Playing video games means “to play the code of the game. To win means to know the system. And thus to interpret a game means to interpret its algorithm” (Wark 21). As simulations improve and slowly coincide with the limitations or algorithms of real-life, (which is already starting to happen, having experienced the DiVE simulations) winning in the game will essentially mean winning in the actual real-life situation. To this hypothesis of the future perfection of video gaming simulations, Wark’s statement that video games are real-life and real-life is a video game may become true, because the distinctions may blur and become one (it is a scary thought, but it may not be far off).

 

Bogost, Ian . “Introduction.” How To Do Things With Videogames. Minneapolis: University of Minnesota Press, 2011. 1-8. Print. Mckenzie

Stone, Brad, and Adam Satariano. “Amazon Bets on Gamer Website Twitch in $970 Million Deal.” Bloomberg.com. Bloomberg, 25 Aug. 2014. Web. 06 Oct. 2014. <http://www.bloomberg.com/news/2014-08-25/amazon-buying-gamer-website-twitch-for-1-billion.html>.

Wark, McKenzie. Gamer Theory. Cambridge, MA: Harvard UP, 2007. Print.

Novel Blog Post DN

September 8th, 2014 | Posted by Diego Nogales in Uncategorized - (Comments Off on Novel Blog Post DN)

This past week our class went to the DiVE (Duke’s Interactive Virtual Environment), a cube with projected walls creating a 3-D interactive atmosphere, and we tested various different simulations within this environment. Looking back at this experience, after having read Neuromancer by William Gibson, I am fascinated and at the same time scared by how quickly technology can, and is, evolving human life. In my mind, the perspective of the DiVE and the perspective of Neuromancer on the subject of technology’s future uses were opposites.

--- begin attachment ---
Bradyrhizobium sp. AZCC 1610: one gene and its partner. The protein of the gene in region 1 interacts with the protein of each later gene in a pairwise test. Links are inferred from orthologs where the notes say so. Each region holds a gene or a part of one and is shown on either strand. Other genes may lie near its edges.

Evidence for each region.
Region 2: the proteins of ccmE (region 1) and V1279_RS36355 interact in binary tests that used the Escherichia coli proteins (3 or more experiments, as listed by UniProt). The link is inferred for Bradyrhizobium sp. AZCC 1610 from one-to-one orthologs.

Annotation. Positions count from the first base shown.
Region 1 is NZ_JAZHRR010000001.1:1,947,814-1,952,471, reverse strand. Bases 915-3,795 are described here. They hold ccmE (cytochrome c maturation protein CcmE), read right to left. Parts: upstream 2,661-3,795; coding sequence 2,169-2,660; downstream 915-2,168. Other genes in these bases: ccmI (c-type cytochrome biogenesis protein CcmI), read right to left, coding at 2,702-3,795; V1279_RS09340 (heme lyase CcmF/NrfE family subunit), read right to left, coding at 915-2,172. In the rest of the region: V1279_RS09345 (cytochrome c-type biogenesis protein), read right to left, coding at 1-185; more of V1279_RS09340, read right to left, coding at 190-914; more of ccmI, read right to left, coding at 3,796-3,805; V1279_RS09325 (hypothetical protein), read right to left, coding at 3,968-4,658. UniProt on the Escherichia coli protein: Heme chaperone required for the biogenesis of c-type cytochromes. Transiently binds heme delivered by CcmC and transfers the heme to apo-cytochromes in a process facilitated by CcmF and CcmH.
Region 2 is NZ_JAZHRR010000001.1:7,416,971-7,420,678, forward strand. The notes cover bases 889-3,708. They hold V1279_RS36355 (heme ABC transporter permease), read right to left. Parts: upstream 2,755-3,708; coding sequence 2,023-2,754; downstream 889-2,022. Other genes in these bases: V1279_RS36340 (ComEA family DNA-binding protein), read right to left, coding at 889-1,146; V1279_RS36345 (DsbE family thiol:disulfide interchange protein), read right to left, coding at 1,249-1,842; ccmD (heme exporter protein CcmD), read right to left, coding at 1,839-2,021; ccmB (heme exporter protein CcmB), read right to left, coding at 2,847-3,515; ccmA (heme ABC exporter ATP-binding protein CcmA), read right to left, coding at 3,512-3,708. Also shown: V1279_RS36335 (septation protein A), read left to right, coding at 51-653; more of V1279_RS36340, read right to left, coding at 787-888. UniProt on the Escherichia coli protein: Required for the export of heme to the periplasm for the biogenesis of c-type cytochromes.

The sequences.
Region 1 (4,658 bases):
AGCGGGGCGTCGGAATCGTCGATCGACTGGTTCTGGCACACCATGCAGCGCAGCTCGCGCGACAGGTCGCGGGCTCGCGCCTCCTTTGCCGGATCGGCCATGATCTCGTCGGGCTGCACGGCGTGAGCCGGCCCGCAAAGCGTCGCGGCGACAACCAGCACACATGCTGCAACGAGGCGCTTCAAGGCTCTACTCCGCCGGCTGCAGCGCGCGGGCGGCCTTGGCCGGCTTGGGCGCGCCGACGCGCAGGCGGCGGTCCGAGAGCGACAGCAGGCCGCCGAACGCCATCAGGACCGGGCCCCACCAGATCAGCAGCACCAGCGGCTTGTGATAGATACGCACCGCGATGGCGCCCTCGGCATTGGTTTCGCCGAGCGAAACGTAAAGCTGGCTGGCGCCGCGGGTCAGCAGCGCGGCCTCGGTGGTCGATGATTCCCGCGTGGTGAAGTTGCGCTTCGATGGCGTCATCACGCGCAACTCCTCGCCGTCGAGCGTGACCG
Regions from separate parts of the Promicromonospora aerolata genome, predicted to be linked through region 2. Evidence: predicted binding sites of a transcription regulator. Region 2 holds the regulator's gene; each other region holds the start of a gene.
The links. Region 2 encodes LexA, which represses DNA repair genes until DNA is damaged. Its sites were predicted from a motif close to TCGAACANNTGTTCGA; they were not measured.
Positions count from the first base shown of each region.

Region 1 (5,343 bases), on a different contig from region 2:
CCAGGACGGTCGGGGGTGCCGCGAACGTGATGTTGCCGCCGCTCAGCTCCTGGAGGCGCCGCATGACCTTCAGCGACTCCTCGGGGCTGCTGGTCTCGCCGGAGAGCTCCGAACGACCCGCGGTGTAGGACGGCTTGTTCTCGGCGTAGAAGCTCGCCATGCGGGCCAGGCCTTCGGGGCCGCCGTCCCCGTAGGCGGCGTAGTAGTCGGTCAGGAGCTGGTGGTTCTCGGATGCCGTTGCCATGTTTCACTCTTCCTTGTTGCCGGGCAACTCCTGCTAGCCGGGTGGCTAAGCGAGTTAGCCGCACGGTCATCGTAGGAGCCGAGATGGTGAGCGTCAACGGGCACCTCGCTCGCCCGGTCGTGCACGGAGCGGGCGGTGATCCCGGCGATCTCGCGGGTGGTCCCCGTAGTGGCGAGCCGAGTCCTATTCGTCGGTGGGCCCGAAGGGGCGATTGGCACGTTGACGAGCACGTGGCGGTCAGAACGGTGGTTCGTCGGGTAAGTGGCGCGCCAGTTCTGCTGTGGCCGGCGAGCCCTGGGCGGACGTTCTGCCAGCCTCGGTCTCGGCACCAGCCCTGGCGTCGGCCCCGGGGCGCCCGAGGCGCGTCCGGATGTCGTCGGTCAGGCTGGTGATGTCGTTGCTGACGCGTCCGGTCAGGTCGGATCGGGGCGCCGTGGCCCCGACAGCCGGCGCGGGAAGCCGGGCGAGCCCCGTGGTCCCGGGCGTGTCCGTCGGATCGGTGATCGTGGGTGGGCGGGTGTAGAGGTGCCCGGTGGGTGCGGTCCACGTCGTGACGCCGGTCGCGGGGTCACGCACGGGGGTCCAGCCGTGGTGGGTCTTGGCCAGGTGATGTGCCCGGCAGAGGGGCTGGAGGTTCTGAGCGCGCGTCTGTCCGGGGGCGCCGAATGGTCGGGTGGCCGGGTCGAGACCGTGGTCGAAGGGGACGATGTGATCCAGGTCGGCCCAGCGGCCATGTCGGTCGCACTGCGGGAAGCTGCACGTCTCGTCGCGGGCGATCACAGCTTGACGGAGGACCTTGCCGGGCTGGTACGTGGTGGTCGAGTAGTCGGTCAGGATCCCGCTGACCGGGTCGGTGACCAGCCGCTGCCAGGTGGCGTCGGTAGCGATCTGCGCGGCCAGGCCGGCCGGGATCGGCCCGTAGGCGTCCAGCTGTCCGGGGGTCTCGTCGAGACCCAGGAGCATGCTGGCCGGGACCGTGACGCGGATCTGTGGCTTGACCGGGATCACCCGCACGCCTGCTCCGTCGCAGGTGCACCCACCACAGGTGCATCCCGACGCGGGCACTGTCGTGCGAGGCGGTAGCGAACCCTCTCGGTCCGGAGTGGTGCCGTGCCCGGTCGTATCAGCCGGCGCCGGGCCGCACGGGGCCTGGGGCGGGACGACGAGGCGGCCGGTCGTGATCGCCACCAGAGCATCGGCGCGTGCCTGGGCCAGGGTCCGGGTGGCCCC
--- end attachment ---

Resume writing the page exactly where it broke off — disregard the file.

The DiVE team has many developing projects focused on training simulations that can prepare someone for a real life situation, removing the real risk of a dangerous situation, while still mentally and tactically schooling an individual. One example the DiVE crew gave us was the cave military training that can be implemented to mentally prepare soldiers before they would actually have to perform the mission. These potential projects demonstrated the usefulness and positive outlook that technology can have to enhance our real (non-virtual) lives.

In contrast, the Neuromancer reading takes an approach where a dystopian futuristic society rises through the evolution of technology. To me, Case was an example of how technology had, in a sense, overpowered and belittled a life without the matrix. In a setting where there are holograms and where characters all had some level of technological or physical modification, technology was intertwined to the point of blurring the distinction between technology and the natural. Case explains the view of the sky as, “the color of television, tuned to a dead channel” (Gibson 1) due to this technology-driven culture.  Furthermore, Case represents the dependency that continues to grow for technology, after the “adrenaline high… jacked into a custom cyberspace deck that projected his disembodied consciousness into the con sensual hallucination that was the matrix” (Gibson 8), he prefers the virtual life of a hacker in the matrix than the real in his life. His disregard for the real in his life is perfectly depicted by his sense of confinement within his own body, a “relaxed contempt for the flesh. The body was meat. Case fell into the prison of his own flesh” (Gibson 8).